The fifth of the Global Minotaur's Handmaidens: Toxic economic theory

22/02/2011 by

The last two posts examined  four important contributors to the Global Minotaur: to America’s astonishing pre-2008 capacity to attract financing from the capital surpluses of the rest of the world sufficient for the purposes of funding its expanding twin deficits. They were, in turn,

I called these four the Minotaur’s Handmaidens. Today I add to that quattro another one: Toxic economic theory.

Toxic theory, Part A: Trickle down politics, supply side economics

When Ronald Reagan entered the White House in 1980, the fledgling Global Minotaur was already in residence, if not in complete control. Within the United States, its handmaidens[1] were cradling it, preparing it for the bigger and better things to come. With the twin US deficits gradually expanding, the beast’s imprint on American society and its influence on the world economy were growing by the day. What the Reagan Presidency undoubtedly added to the mix was a political and economic ecology that suited the Minotaur to the ground.

Reagan’s rhetoric struck a chord at the end of a confused decade during which the pride of the American nation had received the worst sequence of blows in its history: Ostensibly held to ransom by a bunch of Middle Eastern oil producers,[2] defeated on the battle field by the Viet Cong, rooted out of Iran by Khomeini’s revolution, passively standing by while the Red Army‘s march into Afghanistan, American society felt in its bones the ill effects of new social tensions caused by the disruption in rising real wages. The American public was hungry for a rousing call to arms, for a new ‘paradigm’ that would restore self-esteem. President Reagan obliged his ‘fellow Americans’, as he liked to address them: Lower taxes, armaments, and a return to good old puritan values were his offerings.

The basic idea was neither novel nor complicated: Get the government out of Americans’ way, let them keep their gains and allow them to get on with their lives. In reality, it constituted a wholesale retreat from the 1929-inspired notion that the market was too capricious to be left to business and consumers; that the US government had to discipline, cajole and shepherd the private sector’s progress in order to avert another Crisis not only at the local but also at the global level. In a sense, Reagan’s message was consistent with Volcker’s foreshadowed idea that US interests required the disintegration of the world economy.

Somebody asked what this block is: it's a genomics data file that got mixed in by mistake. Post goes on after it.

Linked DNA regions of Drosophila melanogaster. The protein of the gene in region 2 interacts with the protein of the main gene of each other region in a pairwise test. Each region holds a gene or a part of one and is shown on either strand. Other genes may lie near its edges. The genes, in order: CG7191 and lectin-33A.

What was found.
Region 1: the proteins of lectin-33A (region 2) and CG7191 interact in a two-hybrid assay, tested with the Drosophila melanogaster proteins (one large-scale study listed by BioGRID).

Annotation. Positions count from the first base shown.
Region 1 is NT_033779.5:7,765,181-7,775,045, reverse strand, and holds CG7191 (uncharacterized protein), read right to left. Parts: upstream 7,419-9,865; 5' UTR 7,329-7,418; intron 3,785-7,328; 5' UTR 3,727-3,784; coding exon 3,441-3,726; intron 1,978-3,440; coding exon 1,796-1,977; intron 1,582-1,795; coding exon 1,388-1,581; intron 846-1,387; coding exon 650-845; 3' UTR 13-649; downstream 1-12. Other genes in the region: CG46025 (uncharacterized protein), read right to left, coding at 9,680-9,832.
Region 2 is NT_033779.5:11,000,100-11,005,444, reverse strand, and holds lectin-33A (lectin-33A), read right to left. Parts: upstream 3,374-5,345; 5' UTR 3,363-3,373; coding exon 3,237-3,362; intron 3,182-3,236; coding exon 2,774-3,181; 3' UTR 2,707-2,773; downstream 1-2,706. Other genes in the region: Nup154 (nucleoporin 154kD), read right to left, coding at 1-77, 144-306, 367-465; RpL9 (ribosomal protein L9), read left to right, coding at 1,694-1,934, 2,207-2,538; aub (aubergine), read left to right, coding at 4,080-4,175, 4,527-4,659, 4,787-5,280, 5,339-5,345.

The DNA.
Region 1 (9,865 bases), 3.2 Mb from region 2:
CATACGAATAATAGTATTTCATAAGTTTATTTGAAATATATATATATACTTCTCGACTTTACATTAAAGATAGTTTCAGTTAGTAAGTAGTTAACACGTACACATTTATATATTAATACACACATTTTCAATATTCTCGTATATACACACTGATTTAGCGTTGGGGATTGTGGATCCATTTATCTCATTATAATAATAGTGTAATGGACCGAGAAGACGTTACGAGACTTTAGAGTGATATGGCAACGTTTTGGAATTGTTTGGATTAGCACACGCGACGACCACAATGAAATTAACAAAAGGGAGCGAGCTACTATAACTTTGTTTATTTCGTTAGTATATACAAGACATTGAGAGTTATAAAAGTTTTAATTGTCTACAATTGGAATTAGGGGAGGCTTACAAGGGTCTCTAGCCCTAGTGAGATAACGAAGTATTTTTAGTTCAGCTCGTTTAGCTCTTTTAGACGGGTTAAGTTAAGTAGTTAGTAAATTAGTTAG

The only difference was that the old B-movie actor put it more simply: Nothing succeeds collectively like unimpeded individual success, was his message. If America seemed to be stalling in the eyes of the many, it was because big government was holding it back. With a potentially productive private sector straining at the leash of a self-absorbed Leviathan, the only thing that was needed is that the leash be severed, the Leviathan put in his place. And what was his place, his only legitimate role? The defence of the Nation that could only be achieved if the American military was allowed to project its power to the four corners of the planet.

Once fully endorsed by the American electorate, Washington embarked upon supply-side economic policies and massive increases in the military budget. Privileging the economy’s ‘supply side’ was code for reducing all impediments to capital accumulation. In practice it meant large tax breaks for the highest incomes, reductions in social spending programs, and the removal of all restraints for Wall Street that were leftovers of the Global Plan era. Meanwhile, the fresh military spending proved a boon for the large industrial network connected to the arms industry and the state’s defence procurements.

When dissident voices pointed out that tax cuts favoured the rich (especially when combined with cuts in social provisions for the poor), the standard reply came in the form of the so-called trickle-down effect: As the rich enrich themselves further (the theory went), their spending and investment would trickle down to the less privileged more effectively than if would through transfers financed by taxing the rich.

The trickle up effect